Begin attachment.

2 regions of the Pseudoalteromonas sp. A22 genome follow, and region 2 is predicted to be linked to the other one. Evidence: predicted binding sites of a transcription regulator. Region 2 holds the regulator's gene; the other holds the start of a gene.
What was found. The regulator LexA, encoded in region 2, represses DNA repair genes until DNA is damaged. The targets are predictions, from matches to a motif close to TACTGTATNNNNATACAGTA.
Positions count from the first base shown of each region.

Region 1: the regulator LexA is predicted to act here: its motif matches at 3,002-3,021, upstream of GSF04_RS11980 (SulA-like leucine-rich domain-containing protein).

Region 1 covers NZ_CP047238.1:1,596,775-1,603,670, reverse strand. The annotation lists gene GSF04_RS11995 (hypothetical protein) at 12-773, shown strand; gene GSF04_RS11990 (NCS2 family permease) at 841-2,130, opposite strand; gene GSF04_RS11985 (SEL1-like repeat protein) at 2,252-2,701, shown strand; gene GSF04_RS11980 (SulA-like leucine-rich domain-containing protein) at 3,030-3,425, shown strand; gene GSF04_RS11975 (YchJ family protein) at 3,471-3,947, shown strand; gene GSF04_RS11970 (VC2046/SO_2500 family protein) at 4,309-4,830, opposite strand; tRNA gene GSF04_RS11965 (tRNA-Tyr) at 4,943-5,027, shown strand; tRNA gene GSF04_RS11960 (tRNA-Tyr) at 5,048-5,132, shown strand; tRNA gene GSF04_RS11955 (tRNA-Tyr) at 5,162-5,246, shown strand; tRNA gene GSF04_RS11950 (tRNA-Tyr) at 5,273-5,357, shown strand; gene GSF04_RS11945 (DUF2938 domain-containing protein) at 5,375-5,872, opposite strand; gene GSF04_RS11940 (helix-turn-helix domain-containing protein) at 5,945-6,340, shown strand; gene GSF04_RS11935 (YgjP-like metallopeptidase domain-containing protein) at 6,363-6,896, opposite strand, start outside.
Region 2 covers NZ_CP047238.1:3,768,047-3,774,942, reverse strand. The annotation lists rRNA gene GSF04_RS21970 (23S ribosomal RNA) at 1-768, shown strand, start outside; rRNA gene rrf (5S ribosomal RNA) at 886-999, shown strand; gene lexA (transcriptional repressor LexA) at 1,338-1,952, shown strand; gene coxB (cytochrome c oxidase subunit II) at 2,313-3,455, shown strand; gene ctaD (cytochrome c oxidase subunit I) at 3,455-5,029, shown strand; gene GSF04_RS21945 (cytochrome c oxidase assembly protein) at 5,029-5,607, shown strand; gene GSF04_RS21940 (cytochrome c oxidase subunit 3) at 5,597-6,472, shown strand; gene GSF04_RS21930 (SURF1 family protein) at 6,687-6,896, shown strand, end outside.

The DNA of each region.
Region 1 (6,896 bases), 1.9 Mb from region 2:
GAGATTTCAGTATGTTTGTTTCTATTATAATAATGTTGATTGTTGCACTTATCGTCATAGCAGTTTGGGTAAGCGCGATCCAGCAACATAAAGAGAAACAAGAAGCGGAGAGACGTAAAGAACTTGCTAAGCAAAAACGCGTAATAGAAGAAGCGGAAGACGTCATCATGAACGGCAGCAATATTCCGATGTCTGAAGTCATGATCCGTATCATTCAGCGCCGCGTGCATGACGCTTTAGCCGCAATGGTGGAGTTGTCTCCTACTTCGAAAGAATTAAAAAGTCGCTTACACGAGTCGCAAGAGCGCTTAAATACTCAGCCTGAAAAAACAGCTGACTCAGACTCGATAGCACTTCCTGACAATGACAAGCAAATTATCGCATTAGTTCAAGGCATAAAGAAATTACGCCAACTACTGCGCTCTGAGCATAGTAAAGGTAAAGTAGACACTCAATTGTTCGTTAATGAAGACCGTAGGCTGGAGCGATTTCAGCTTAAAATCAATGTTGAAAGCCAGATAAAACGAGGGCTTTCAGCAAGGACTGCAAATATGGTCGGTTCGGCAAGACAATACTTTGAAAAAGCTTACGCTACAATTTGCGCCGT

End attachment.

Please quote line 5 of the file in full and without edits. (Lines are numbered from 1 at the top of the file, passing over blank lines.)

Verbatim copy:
Region 1 covers NZ_CP047238.1:1,596,775-1,603,670, reverse strand. The annotation lists gene GSF04_RS11995 (hypothetical protein) at 12-773, shown strand; gene GSF04_RS11990 (NCS2 family permease) at 841-2,130, opposite strand; gene GSF04_RS11985 (SEL1-like repeat protein) at 2,252-2,701, shown strand; gene GSF04_RS11980 (SulA-like leucine-rich domain-containing protein) at 3,030-3,425, shown strand; gene GSF04_RS11975 (YchJ family protein) at 3,471-3,947, shown strand; gene GSF04_RS11970 (VC2046/SO_2500 family protein) at 4,309-4,830, opposite strand; tRNA gene GSF04_RS11965 (tRNA-Tyr) at 4,943-5,027, shown strand; tRNA gene GSF04_RS11960 (tRNA-Tyr) at 5,048-5,132, shown strand; tRNA gene GSF04_RS11955 (tRNA-Tyr) at 5,162-5,246, shown strand; tRNA gene GSF04_RS11950 (tRNA-Tyr) at 5,273-5,357, shown strand; gene GSF04_RS11945 (DUF2938 domain-containing protein) at 5,375-5,872, opposite strand; gene GSF04_RS11940 (helix-turn-helix domain-containing protein) at 5,945-6,340, shown strand; gene GSF04_RS11935 (YgjP-like metallopeptidase domain-containing protein) at 6,363-6,896, opposite strand, start outside.